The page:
Author Topic: The semantic difference between the present and the past tense  (Read 10409 times)

Joe Carillo

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The proper use of the tenses could make a big difference in one’s declarations during a job interview. This is clearly what Young Mentor, a member of Jose Carillo’s English Forum, had in mind when he posted this question in the Forum sometime ago:

“I would just like to ask what tense should be used when discussing one’s working experiences to an interviewer. In particular, do we say ‘I have experience in bartending’ or ‘I had experience in bartending’?

“My understanding is that when narrating one’s personal experiences, the tense to be used is the past tense. However, in the scenario above, I’m thinking that ‘I have experience in bartending’ should be used instead of ‘I had experience in bartending’ considering that the speaker’s bartending skill still exists or is still true at the moment of speaking. I get the sense that to say ‘I have experience in bartending’ or ‘I have bartending experience’ will give the interviewer the feeling of assurance that the speaker still possesses that skill.”

My reply to Young Mentor:

Your question actually boils down to choosing between the present tense declarative—“I have experience in bartending”—and the past tense declarative—“‘I had experience in bartending”—when talking about one’s work experience.

                IMAGE CREDIT: ELEMENTARYARTFUN.BLOGSPOT.SE, WWW.BLOGLOVIN.COM
What should the girl say as she does her fantasy demo: the present declarative “I have
experience in flying” or the past tense declarative “I had experience in flying”?

Recall that “have” is a present-tense transitive verb that means to obtain or be in the possession of something. Thus, the sentence “I have experience in bartending” conveys the idea that the speaker acquired the experience at some time in the past and continues to be able to do bartending up to the time of speaking. In other words, the state of having that bartending experience hasn’t ended but persists up to the present, so the speaker is confident of putting that experience to good use up to now.

In contrast, “had” as the past tense of the transitive verb “have” conveys the sense of having obtained or having gotten possession of something in the past without necessarily retaining it. Thus, the sentence “I had experience in bartending” conveys the idea that although the speaker did get the experience of bartending at some time in the past, he or she might have lost the skill or knack for it so is no longer very confident of being able to put that bartending experience to good use now.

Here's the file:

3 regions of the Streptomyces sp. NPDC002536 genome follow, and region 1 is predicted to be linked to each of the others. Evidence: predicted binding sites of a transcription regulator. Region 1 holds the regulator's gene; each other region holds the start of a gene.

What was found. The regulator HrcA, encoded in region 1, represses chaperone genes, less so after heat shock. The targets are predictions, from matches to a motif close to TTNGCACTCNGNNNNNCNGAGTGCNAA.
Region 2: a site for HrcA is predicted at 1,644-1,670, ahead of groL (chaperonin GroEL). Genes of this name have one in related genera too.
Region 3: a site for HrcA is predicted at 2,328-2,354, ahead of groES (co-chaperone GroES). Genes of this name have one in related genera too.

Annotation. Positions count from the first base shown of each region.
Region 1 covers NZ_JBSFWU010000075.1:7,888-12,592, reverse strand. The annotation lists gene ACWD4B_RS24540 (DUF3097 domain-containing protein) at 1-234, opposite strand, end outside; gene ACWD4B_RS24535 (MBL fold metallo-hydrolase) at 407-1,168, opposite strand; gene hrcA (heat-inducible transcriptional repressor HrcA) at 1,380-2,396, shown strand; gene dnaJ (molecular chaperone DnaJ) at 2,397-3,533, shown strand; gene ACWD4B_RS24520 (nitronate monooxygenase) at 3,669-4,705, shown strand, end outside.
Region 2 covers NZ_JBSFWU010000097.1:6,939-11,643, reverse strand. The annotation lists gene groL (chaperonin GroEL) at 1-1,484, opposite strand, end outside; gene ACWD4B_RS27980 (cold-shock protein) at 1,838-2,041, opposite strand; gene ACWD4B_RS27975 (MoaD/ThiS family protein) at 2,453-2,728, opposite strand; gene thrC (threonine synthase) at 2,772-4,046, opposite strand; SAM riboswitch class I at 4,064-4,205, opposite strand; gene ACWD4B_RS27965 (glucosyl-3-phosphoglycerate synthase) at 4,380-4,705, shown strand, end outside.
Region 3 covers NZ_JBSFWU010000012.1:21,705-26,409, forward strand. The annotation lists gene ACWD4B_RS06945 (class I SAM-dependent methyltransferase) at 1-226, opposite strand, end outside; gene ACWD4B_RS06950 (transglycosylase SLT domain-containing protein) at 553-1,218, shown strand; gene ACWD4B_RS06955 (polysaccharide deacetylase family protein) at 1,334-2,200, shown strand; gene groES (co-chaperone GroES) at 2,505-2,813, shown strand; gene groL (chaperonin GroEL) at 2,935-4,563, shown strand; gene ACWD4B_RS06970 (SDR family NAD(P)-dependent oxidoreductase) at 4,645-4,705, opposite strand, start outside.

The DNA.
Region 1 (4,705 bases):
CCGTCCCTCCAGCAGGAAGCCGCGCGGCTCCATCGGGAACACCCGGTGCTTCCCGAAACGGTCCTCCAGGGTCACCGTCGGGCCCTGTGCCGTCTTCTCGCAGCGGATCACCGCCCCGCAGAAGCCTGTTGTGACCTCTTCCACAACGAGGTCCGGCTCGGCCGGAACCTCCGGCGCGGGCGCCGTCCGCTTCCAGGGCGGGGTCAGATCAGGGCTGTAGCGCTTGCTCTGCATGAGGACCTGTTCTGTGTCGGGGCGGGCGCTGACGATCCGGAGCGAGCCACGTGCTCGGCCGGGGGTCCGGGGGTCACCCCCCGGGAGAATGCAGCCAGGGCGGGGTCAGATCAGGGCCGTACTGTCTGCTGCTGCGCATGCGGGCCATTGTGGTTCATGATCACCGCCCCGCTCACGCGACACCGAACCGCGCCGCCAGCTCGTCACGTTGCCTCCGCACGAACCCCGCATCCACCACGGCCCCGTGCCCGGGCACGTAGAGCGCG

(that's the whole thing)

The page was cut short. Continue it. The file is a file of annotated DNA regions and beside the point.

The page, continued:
As implied in your observations, there is therefore a semantic wrinkle when one says “I had experience in bartending.” It actually belittles the value of the work experience being invoked by the speaker, and is almost like saying “I experienced bartending but it didn’t amount to much.” This is obviously not the sense that an applicant would want to convey during a job interview.

You are therefore absolutely right that “I have experience in bartending” or ‘I have bartending experience”—both present tense forms—is the grammatically and semantically correct statement to use in this particular situation. Saying it will give assurance to the interviewer that the applicant still possesses that skill and, this being the case, should be seriously considered for the job at hand.

***

Here’s another interesting grammar question, this time from Forum member Miss Mae: “I’m often fascinated by how a double negative construction can bring home a point. But is there a ‘rule’ in using double negatives?”

My reply to Miss Mae:

A double negative construction happens when we negate a so-called affixal negation, or positive words  that are negated by the affixes “un-”, “im-”/“in-”/“il-”, “dis-”, “de-”, and “-less,” as in “unavailable,” “imperfect,” “inelastic,” “illegal,” “disregard,” “decamp,” or “worthless.” If our intention is to use a statement using affixal negation, we must see to it that the words “no,” “not,” or “never” isn’t used to negate it. For instance, the sentence “It is not immoral to steal” is a grammatically incorrect double negative whose sense is exactly the opposite, “It is moral to steal.”
      
This essay, 825th in the series, first appeared in the column “English Plain and Simple” by Jose A. Carillo in the January 19, 2012 issue of The Manila Times, © 2012 by the Manila Times Publishing Corp. All rights reserved.
« Last Edit: May 29, 2018, 08:47:16 AM by Joe Carillo »